Few of us ever stop to think of Old English anymore, unless we come across it in a movie or the occasional book. Fans of films and books like The Lord of the Rings may take the time to learn a little about the roots of English, but for the most part it’s viewed as an impractical language to learn, reserved for scholars and literature professors.
However, Old English continues to pop up in surprising places in the modern world. Language expert Mark Forsyth has just published a new book which brings to light many Old English words and their unusual meanings – and it turns out many of them may be quite useful. There are many words in other languages which have no direct single-word translation in modern English – but it also turns out there are Old English words which now have no modern equivalent. For example, ‘uthceare’ translates to ‘lying awake before dawn and worrying.’ Although it’s unlikely these words will enter back into the modern lexicon any time soon, it’s fascinating to consider that Old English people had words at their disposal that may even better describe modern feelings and thoughts than what we have available in our own dictionaries.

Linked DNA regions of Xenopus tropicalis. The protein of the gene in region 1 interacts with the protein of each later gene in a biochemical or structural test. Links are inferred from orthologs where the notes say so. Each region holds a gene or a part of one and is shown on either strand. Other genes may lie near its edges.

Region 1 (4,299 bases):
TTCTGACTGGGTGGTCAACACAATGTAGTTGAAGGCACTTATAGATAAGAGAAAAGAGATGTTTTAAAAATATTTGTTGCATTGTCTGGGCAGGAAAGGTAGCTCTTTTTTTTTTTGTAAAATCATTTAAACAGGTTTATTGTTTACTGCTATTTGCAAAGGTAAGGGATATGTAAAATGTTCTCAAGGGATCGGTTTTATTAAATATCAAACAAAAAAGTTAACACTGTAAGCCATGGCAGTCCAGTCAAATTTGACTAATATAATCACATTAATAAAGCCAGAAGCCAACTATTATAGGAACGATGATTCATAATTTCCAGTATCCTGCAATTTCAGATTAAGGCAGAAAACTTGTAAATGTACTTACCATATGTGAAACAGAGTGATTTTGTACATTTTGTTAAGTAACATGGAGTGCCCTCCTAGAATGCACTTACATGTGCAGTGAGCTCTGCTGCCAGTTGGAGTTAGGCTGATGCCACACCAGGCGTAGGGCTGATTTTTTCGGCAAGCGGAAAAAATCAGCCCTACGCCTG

In more academic circles, a debate continues to rage over the meaning and origins of the word ‘mankind.’ Mankind has been used for well over a century to refer to the entire human race – and while this may cause little controversy outside of universities, there is a fierce argument going on about whether ‘mankind’ or ‘humankind’ is the right word to use. Some scholars still posit that ‘mankind’ actually refers only to men, without women, and could therefore be seen as a very sexist term.
Amongst those Old English scholars of the past, of course, is JRR Tolkien, author of The Lord of the Rings. Tolkien was the world’s foremost expert on the Old English poem, Beowulf, during his later years. The inspiration of Beowulf is easily spotted in the LOTR trilogy and The Hobbit, the feature film of which is due for release in December 2012.